Pediatricians closely monitor children's sensory processing for several reasons. The first three years witness significant brain development, and early detection allows for more effective intervention.
Treatment options, such as occupational, behavioral, or physical therapy, are available for children with sensory processing issues. Screening and addressing these conditions are crucial not only for the child's well-being but also because sensory processing problems correlate with lower quality of life for children and heightened stress for caregivers, a clinical director at the Center for Youth Mental Health at NewYork-Presbyterian.
Furthermore, sensory issues often coexist with ADHD and autism spectrum disorder (ASD). The study notes that a significant percentage of children with ADHD and ASD also exhibit atypical sensory processing. While not every child with sensory processing concerns has one of these neurological conditions, recognizing these issues may contribute to a more comprehensive diagnostic understanding.
What impact do screens have on the sensory processing of children?
data from nearly 1,500 families. Parents provided information on their children's exposure to TV/videos at 12 and 24 months. At 33 months, they completed the "Infant/Toddler Sensory Profile," a tool used to screen for potential issues in children's sensory processing. The questionnaire covered auditory, visual, tactile, vestibular (balance), and oral sensory processing, categorizing behaviors into low registration, sensation seeking, sensory sensitivity, and sensation avoiding. For instance, a child displaying resistance to trying new foods and resisting teeth brushing exhibits sensation-avoiding behaviors in oral sensory processing.
The study identified various forms of atypical sensory processing associated with any screen exposure, providing valuable insights for both parents and healthcare providers. The study adds atypical sensory processing to the list of developmental and behavioral outcomes linked to early-life screen exposure, including autism, attention problems, language delay, impaired problem-solving abilities, brain differences, behavioral problems, and disordered sleep.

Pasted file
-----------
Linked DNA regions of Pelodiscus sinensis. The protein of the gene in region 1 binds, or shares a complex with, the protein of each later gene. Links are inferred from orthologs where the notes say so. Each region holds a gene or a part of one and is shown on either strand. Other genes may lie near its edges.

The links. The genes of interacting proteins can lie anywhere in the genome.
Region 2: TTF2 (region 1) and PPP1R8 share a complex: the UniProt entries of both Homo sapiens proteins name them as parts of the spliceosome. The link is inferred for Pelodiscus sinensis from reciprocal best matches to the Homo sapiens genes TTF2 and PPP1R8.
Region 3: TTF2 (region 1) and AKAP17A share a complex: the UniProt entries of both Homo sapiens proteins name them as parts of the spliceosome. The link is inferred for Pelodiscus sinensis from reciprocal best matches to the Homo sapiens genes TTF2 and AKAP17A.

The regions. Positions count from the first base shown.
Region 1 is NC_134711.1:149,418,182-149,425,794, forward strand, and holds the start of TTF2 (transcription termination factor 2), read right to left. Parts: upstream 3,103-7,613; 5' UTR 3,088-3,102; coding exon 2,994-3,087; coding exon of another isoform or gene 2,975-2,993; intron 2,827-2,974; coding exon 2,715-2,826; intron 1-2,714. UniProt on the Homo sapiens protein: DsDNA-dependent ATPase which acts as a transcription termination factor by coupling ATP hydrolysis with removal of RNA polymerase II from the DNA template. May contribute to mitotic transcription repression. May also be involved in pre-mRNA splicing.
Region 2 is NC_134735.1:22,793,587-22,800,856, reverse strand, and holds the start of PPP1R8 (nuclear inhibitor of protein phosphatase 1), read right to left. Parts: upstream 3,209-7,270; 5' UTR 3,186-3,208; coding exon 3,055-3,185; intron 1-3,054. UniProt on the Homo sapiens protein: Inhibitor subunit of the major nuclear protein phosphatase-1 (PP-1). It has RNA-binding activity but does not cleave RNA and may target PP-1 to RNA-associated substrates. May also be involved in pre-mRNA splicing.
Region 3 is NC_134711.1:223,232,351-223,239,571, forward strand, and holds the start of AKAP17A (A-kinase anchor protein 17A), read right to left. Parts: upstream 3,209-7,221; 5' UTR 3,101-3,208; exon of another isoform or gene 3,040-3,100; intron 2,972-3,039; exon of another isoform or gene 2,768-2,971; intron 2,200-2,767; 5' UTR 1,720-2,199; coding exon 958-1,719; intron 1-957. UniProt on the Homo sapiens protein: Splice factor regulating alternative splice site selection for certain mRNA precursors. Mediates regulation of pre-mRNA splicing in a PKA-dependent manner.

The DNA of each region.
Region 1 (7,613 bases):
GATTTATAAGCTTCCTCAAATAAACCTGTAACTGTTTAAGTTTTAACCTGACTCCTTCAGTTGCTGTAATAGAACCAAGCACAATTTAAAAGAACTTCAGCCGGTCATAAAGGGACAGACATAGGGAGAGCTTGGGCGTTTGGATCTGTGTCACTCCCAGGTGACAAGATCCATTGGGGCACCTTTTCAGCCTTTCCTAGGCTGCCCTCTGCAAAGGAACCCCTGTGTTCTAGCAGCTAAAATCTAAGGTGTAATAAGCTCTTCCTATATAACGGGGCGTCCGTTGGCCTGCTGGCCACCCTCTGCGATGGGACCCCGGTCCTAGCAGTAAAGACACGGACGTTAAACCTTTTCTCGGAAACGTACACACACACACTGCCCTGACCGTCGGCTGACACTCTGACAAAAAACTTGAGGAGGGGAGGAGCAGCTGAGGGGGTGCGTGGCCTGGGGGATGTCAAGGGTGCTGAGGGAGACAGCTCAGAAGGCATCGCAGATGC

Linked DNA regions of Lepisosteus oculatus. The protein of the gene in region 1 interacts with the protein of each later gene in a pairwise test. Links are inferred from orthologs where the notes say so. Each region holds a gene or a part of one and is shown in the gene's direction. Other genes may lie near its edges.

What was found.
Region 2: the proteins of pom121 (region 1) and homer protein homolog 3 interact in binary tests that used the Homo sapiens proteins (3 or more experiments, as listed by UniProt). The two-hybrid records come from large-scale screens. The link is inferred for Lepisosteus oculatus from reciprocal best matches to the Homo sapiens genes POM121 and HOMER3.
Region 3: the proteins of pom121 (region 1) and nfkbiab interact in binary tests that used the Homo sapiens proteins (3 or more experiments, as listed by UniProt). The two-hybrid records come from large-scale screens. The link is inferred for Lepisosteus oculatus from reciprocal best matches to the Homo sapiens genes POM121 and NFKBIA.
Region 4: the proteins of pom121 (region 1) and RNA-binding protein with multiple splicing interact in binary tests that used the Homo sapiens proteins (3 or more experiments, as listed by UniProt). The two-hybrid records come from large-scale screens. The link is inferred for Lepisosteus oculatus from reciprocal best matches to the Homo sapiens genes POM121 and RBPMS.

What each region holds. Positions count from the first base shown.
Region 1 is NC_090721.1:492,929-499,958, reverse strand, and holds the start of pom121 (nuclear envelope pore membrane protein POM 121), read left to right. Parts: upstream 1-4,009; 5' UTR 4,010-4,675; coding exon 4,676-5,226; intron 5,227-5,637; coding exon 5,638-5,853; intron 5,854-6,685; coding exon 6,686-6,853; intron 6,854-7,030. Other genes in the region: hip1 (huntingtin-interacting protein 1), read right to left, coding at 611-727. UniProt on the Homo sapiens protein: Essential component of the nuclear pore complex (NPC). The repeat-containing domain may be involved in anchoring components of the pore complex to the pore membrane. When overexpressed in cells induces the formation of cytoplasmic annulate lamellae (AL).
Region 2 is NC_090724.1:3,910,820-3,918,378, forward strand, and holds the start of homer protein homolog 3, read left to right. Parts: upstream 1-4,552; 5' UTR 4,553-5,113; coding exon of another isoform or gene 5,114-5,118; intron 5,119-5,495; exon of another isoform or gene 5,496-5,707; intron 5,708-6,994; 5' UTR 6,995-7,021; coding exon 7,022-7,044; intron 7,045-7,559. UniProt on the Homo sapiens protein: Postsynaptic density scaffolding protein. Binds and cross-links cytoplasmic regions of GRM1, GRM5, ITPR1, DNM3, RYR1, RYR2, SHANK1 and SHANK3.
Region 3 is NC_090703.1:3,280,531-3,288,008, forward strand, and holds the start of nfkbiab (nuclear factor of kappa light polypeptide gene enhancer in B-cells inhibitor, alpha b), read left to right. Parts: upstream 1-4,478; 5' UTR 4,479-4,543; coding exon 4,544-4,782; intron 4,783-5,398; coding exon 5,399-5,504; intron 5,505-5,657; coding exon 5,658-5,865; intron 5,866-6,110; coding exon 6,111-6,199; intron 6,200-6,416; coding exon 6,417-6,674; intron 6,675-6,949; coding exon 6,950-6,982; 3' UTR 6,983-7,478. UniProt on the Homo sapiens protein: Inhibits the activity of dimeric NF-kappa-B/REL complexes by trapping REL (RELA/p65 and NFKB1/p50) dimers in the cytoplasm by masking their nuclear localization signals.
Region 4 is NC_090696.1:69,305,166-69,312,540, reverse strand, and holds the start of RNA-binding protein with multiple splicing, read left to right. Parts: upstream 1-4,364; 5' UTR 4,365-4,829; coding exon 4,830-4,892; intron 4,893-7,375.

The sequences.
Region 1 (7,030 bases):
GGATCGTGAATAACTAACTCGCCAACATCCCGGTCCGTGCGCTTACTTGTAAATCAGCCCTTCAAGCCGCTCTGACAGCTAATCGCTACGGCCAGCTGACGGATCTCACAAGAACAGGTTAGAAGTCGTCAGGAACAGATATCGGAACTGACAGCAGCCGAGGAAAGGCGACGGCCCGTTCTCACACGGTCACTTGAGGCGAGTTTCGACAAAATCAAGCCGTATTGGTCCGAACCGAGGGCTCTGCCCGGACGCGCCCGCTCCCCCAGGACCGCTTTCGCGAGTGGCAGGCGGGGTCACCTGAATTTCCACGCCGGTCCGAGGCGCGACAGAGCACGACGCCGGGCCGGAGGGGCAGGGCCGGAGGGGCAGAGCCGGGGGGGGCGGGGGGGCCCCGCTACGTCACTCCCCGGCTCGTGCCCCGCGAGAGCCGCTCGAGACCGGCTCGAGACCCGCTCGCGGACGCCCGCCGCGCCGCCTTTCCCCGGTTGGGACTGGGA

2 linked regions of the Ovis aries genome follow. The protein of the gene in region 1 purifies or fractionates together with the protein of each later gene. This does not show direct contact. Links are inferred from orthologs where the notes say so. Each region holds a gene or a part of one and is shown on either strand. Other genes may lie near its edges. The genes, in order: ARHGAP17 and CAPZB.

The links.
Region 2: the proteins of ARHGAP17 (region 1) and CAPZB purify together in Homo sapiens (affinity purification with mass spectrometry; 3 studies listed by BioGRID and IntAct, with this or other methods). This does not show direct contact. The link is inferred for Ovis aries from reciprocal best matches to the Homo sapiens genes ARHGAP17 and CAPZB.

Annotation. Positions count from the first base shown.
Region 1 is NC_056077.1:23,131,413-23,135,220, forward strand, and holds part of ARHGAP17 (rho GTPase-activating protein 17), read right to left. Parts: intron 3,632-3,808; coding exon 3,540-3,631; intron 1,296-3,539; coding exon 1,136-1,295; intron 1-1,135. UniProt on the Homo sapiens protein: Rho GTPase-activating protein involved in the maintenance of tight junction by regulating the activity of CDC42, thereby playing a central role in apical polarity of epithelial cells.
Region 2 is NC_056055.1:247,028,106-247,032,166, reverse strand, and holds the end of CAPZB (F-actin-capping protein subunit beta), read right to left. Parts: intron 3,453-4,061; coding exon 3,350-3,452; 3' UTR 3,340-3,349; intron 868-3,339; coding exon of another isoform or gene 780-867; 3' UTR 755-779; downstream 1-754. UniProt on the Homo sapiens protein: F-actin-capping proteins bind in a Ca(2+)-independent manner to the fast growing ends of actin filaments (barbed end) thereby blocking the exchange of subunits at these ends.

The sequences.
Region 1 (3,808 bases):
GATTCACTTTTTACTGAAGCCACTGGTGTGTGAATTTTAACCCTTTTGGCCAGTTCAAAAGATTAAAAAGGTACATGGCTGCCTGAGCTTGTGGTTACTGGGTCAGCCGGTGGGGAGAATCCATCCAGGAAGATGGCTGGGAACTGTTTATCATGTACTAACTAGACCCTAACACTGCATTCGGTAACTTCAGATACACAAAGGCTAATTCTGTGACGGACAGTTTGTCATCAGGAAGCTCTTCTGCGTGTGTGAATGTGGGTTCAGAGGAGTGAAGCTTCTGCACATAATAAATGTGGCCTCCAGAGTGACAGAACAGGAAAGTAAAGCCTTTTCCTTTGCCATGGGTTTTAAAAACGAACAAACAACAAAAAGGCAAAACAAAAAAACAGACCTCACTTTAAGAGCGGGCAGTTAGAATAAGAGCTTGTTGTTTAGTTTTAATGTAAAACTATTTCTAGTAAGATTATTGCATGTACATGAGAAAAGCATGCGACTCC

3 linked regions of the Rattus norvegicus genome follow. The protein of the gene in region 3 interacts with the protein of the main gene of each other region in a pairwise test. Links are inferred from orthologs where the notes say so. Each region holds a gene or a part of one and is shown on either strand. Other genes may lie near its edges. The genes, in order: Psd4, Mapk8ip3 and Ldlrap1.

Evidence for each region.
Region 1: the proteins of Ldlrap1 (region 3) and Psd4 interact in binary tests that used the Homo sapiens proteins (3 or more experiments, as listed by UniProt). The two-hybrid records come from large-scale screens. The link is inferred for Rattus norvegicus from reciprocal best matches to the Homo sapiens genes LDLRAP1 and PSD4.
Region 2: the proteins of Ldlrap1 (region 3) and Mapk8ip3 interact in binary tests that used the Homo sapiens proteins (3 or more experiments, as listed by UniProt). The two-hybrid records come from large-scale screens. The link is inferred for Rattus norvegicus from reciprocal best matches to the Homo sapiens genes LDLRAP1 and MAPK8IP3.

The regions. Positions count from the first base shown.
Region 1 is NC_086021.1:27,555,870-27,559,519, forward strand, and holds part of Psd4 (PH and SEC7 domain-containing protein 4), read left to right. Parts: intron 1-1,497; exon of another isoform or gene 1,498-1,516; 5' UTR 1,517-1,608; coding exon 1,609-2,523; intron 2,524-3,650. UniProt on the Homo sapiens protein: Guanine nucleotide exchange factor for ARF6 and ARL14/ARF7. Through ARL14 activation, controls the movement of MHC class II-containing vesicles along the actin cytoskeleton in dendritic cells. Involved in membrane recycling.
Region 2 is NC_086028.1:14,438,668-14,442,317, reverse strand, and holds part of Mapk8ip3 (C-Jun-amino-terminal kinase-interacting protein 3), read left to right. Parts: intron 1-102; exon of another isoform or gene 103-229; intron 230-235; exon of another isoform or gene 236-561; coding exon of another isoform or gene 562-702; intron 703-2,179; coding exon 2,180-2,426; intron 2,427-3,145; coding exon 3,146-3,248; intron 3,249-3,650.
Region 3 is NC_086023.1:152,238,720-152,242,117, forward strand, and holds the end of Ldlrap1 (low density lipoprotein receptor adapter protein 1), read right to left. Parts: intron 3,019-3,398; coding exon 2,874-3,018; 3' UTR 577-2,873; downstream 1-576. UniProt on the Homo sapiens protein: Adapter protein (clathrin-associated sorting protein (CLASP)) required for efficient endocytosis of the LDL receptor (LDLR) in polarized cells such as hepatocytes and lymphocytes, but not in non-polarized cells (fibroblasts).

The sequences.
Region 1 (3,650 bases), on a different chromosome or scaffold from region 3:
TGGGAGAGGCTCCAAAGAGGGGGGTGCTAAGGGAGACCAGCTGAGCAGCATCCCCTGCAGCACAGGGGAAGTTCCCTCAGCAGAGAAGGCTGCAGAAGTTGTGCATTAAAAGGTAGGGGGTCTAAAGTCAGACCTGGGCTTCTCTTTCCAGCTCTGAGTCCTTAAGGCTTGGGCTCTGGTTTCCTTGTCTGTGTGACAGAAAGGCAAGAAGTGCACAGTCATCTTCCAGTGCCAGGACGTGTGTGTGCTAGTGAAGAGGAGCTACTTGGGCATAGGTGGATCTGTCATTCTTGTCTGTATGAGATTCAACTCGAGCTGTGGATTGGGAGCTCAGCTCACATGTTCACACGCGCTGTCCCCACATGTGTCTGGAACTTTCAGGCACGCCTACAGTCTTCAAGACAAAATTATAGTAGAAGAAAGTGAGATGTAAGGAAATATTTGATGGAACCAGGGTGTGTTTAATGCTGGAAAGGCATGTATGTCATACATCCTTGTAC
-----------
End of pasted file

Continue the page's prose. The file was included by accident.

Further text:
Crucially, the study does not establish a causal relationship between screen time and atypical sensory processing disorders; it only identifies a correlation. The authors propose that screen time might replace necessary face-to-face interactions for healthy neurodevelopment in young children. Alternatively, parents might be more inclined to allow higher levels of screen time for children with challenging sensory behaviors. In other words, if a child is challenging to soothe or manage in certain situations, parents may be more likely to resort to screen use.
The authors also highlight previous research suggesting that children with autism showed symptom reduction when some screen time was replaced with socially-oriented activities, and symptoms worsened with a return to high levels of screen time.
How can parents reduce the influence of screen time?
While experts recommend parents to reduce screen time, recognizing the occasional necessity of its use, they argue against relying on judgment and guilt as motivators. Enforcing strict time limits may not be universally beneficial, as not all screen time is equal, and the needs of various children and families differ.
These experts also highlight the need for additional research on the topic, emphasizing that each family should determine what works best for them. They stress the overall importance of high-quality content during screen time, coupled with opportunities for children to laugh, play, read, and engage in physical activity throughout the day. Additionally, having access to caregivers who assist children in understanding and appropriately managing their emotions and behavior is crucial. The focus is on the duration of screen time, the activities during screen use, and the overall engagement when screens are not in use—a holistic approach to the issue.